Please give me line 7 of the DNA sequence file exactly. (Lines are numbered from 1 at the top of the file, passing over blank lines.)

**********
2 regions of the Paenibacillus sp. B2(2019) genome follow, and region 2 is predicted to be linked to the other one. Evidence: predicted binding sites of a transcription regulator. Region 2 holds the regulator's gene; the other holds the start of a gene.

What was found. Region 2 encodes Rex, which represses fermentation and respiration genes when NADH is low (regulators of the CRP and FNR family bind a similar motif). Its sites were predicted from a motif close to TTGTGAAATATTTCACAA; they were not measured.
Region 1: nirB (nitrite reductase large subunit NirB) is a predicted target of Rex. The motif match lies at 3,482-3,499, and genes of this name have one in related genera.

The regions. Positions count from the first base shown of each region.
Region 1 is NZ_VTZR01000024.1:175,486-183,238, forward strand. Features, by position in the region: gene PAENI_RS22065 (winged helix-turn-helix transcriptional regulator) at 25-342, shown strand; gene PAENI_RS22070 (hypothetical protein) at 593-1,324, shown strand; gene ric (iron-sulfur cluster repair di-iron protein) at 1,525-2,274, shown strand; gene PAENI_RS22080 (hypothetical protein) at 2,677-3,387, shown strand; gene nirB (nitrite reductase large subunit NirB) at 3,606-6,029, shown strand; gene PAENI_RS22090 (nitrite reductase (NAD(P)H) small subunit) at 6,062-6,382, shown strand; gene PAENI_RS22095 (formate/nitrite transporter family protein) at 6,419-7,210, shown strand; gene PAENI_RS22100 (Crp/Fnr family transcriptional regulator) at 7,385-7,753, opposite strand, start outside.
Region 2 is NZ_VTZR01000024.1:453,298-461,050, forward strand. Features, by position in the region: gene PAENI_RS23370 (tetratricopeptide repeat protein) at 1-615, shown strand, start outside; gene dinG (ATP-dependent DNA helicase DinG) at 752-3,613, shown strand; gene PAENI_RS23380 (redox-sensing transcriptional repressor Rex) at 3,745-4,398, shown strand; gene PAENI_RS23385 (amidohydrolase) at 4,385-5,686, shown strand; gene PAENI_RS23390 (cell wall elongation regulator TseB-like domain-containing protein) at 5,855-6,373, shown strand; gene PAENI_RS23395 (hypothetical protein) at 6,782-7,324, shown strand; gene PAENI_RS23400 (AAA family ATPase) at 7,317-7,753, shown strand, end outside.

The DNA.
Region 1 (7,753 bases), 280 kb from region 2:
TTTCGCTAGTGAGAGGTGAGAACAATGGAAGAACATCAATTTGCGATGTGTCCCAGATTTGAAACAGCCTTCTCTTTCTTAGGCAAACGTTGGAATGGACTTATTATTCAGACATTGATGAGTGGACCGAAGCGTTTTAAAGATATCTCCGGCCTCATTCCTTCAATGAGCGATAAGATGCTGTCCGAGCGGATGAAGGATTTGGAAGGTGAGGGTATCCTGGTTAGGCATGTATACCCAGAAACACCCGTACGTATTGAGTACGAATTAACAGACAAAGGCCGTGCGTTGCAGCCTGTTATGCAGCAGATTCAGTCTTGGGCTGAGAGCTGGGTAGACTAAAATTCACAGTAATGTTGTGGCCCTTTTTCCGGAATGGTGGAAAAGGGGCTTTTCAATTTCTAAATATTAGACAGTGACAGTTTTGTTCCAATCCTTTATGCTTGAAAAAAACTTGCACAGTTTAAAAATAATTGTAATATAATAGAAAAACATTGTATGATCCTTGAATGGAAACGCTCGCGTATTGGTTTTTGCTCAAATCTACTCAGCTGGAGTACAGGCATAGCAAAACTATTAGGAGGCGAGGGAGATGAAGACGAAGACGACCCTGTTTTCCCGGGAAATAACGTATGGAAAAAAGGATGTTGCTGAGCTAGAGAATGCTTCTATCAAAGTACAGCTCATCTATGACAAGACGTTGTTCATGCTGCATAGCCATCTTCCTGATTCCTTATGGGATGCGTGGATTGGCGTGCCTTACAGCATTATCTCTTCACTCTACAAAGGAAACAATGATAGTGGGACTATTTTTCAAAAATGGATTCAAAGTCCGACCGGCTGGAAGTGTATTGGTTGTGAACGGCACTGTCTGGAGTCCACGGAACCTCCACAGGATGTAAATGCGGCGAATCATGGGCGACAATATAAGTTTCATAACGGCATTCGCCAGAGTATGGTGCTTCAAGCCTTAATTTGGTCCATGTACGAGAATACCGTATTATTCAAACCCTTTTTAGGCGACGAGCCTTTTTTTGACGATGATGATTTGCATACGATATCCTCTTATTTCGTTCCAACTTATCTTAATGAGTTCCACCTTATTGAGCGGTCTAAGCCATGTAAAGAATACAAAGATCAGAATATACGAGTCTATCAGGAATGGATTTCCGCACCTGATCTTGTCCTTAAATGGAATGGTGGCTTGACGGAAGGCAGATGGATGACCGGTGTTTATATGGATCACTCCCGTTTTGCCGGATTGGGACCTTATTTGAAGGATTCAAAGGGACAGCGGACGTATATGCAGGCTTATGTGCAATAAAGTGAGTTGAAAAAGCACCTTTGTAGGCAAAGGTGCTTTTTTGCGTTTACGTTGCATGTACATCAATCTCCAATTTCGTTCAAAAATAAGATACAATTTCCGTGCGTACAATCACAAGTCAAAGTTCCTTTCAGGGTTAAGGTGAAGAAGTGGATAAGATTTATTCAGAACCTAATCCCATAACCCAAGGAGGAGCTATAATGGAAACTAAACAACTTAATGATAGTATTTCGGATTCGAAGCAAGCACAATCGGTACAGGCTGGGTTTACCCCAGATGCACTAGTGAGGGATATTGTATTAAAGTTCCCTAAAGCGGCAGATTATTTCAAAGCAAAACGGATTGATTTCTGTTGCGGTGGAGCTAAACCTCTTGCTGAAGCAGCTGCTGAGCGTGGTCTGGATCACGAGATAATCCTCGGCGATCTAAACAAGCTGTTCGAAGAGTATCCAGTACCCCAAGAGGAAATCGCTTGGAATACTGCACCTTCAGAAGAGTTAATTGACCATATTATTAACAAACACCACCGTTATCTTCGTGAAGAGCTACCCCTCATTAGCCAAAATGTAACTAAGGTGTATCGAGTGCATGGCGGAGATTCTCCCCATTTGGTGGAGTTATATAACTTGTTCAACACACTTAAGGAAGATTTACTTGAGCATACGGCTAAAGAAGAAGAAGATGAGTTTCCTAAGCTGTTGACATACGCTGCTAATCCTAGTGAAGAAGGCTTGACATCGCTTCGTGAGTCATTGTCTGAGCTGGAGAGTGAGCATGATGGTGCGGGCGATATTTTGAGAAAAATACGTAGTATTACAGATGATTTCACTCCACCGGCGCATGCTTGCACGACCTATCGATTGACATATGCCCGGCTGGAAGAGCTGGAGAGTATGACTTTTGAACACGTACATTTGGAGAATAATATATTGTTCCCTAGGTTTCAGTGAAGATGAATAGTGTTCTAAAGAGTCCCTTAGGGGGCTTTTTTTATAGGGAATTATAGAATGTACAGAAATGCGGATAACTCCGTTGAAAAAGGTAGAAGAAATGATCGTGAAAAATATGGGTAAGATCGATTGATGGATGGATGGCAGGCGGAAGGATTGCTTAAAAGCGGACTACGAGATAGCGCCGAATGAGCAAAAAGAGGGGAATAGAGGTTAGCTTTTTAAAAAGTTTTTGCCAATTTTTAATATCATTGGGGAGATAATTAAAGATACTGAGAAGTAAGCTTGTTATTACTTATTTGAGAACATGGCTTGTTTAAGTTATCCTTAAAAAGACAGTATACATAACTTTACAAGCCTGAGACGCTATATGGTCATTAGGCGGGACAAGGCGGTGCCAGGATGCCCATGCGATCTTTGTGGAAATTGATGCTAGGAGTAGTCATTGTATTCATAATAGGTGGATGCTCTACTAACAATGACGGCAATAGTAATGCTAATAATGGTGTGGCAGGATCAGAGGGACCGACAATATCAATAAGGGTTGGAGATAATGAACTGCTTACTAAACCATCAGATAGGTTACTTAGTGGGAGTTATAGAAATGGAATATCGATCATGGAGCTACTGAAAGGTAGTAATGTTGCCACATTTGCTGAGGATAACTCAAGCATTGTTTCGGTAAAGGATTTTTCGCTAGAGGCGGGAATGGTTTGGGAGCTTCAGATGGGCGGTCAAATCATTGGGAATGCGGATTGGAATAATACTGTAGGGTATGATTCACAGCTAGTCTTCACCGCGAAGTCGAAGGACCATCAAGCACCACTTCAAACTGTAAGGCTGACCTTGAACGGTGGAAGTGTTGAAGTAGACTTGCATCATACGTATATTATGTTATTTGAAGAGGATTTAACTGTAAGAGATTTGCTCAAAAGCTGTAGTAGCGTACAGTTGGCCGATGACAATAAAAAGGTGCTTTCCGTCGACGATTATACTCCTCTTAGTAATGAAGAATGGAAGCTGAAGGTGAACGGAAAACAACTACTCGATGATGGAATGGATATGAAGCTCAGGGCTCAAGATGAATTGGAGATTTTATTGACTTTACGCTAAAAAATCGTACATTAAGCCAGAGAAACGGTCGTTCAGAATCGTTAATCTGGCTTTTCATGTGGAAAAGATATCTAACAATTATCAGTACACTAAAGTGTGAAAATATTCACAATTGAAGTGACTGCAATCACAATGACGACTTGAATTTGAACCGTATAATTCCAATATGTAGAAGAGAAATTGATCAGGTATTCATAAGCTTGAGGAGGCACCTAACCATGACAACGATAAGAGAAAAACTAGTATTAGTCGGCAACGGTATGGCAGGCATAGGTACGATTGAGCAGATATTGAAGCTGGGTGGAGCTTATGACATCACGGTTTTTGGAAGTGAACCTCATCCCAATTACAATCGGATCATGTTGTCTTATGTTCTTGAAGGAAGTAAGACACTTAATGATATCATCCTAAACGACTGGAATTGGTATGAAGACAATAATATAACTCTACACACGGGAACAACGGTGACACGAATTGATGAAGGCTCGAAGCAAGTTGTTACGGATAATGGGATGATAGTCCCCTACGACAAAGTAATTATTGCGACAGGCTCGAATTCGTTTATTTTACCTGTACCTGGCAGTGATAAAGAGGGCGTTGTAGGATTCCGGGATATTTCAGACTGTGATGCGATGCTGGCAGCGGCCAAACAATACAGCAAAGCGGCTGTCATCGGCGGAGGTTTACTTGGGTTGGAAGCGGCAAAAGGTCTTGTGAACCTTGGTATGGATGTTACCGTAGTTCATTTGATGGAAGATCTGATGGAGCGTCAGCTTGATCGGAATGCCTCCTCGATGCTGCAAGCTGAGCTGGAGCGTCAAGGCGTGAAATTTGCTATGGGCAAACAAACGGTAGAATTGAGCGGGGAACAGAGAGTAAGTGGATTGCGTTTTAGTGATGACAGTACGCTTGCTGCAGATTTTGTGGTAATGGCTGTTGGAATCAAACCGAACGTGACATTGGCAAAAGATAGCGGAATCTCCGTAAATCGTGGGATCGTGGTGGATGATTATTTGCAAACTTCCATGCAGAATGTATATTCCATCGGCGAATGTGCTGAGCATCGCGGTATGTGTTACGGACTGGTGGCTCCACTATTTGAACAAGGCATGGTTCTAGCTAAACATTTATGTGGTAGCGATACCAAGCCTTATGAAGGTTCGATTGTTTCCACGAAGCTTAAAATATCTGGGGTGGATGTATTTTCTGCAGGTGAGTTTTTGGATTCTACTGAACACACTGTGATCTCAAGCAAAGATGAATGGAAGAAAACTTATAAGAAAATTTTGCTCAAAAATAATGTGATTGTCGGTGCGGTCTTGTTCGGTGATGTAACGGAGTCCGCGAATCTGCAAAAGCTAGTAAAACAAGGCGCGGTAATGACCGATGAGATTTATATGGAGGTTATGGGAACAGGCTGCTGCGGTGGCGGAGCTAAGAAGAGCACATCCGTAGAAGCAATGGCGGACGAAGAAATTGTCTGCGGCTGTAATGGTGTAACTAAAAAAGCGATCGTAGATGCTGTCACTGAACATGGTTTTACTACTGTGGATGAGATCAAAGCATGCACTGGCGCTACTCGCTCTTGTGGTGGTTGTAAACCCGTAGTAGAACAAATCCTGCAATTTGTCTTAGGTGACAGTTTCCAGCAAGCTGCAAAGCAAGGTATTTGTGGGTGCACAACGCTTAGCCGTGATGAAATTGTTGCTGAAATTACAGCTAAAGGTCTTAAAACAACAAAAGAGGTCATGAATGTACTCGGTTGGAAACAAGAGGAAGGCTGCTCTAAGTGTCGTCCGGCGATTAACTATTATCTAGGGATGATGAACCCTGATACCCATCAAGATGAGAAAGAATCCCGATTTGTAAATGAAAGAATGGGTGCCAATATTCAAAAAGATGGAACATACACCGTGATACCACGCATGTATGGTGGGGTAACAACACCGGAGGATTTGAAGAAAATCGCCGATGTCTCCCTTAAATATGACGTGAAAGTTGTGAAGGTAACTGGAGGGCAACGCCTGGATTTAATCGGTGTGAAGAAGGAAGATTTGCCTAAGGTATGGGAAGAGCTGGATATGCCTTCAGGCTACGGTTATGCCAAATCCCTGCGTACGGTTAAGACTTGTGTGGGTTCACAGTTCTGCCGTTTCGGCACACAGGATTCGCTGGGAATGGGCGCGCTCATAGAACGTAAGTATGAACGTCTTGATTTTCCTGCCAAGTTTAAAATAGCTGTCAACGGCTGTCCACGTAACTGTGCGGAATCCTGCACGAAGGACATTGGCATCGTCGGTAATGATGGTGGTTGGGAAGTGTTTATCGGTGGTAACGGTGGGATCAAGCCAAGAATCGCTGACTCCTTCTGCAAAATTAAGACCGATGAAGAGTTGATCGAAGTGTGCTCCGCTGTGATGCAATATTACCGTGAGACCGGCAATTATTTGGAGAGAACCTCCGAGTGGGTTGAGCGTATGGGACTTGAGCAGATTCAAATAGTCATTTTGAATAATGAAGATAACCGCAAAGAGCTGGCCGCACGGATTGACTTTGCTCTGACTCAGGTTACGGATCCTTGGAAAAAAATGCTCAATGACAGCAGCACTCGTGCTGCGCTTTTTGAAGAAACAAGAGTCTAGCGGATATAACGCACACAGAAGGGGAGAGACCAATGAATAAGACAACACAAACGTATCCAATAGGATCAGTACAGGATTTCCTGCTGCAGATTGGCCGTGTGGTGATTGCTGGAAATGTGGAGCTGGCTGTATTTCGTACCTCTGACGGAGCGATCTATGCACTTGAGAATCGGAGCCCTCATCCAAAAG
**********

The DNA.